Paying Tribute | Browning High School

Paying Tribute | Browning High School

Browning High School, Browning, Mont., is situated on the Blackfeet Indian Reservation and is designed to preserve the tribe's rich history. The 800-student facility for grades 9 to 12 integrates Blackfeet Indian culture into every aspect of its design.

The main entrance to the building faces east and will feature a canopy that resembles the shape of a tipi. Images of the Big Dipper and Pleiades constellations, the same symbols found on the smoke flaps of Blackfeet tipis, decorate the building. The sun will be incorporated into the flooring at the school's entrance, and the moon will be represented in the office commons area. Triangles, representing buffalo heads, will be grouped around a circle in the cafeteria, and the morning star will be situated at the westernmost edge of the media center, facing the mountains. A circular seating pattern in classrooms continue the tribe's tradition of storytelling and creates a more meaningful learning environment.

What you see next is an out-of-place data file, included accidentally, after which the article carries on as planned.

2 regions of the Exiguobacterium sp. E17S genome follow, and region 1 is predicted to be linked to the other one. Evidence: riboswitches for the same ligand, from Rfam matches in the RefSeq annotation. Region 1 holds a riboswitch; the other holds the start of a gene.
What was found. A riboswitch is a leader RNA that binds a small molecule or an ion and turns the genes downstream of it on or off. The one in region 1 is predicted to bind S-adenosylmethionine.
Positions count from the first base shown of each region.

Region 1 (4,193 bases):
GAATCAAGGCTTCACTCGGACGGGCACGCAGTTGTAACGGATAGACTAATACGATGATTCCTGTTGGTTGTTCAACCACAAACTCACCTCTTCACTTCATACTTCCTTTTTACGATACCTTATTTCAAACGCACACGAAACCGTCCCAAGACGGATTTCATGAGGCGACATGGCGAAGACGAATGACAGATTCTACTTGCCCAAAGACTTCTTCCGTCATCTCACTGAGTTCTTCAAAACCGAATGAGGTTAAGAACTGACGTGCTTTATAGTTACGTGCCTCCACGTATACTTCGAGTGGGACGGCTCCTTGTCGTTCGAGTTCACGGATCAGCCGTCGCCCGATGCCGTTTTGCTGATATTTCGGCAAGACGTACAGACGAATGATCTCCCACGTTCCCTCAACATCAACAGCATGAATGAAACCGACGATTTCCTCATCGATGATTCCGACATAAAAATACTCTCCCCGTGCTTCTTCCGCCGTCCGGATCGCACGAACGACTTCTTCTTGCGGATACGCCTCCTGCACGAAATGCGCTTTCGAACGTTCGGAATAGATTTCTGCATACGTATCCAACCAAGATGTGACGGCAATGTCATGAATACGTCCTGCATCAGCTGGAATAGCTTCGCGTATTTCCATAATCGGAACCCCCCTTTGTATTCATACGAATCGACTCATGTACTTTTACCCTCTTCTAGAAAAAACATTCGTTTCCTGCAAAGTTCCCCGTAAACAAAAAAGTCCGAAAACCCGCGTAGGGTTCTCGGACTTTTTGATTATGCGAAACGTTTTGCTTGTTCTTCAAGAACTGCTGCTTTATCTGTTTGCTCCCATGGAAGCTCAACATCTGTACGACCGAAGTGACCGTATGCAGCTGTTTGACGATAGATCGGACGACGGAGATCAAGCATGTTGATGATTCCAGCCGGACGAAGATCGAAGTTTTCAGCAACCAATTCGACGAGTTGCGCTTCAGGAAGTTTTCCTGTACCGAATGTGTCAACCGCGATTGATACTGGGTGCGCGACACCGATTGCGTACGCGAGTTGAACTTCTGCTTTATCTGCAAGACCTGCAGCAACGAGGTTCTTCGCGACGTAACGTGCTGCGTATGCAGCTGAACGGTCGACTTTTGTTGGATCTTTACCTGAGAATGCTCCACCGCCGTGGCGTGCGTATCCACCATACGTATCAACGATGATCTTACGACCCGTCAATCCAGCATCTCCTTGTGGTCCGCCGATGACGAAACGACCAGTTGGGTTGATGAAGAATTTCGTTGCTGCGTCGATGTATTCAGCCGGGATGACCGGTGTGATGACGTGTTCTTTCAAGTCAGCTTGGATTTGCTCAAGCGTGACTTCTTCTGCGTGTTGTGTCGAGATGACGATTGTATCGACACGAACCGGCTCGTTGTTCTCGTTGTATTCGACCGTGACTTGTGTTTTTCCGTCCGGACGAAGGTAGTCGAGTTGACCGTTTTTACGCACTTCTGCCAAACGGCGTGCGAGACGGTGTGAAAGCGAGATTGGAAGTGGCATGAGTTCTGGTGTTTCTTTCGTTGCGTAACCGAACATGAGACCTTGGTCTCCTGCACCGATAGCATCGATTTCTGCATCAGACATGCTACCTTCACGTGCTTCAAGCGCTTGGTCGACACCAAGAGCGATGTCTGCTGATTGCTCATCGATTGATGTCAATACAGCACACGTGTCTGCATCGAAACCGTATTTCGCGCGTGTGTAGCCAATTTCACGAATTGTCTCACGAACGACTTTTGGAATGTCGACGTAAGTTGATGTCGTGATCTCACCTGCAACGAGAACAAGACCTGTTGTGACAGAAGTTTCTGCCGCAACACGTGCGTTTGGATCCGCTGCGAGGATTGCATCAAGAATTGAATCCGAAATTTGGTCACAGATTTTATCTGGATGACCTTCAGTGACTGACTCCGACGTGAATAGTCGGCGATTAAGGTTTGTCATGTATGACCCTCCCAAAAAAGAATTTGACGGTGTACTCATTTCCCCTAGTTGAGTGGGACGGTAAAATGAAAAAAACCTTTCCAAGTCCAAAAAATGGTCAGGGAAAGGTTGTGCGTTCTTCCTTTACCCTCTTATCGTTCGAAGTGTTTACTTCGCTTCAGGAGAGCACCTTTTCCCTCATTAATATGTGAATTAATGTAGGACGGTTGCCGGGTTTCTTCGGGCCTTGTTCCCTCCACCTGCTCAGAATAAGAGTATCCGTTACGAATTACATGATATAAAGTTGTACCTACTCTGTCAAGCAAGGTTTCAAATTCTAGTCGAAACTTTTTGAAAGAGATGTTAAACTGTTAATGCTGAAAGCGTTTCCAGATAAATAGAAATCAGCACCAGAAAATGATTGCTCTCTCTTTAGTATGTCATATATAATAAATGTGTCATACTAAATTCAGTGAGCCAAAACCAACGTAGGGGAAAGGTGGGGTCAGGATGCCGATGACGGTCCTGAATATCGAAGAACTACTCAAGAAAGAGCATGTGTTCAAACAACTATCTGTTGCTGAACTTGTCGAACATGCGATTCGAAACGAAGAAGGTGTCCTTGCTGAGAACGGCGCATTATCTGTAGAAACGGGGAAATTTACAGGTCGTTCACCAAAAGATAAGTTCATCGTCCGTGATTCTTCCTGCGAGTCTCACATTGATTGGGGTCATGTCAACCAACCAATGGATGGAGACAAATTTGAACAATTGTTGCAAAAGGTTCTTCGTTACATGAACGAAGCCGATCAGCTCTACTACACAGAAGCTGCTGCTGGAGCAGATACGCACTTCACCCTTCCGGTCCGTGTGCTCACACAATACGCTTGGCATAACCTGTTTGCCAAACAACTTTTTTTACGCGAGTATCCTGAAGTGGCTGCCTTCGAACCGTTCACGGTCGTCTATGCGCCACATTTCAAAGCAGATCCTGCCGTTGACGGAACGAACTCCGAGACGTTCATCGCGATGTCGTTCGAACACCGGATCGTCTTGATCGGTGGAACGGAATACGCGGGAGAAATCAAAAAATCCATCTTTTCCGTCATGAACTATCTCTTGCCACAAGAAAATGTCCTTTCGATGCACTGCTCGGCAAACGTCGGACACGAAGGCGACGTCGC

The Blackfeet Indians' respect for the land is translated into numerous sustainable-design features, including a biomass boiler system for heating, similar to a traditional tipi. This system uses forest biomass, such as small-diameter trees, shrubs and debris from logging operations and forest fuel-reduction projects, which typically are piled up and burned as waste. The boiler is expected to burn 1,250 tons of locally grown fuel each year, while saving the district about $48,600 annually.

This project is scheduled for completion in June. The architect is Fanning Howey (Michigan City, Ind.), in association with L'Heureux Page Werner (Great Falls, Mont.).

TAGS: Construction
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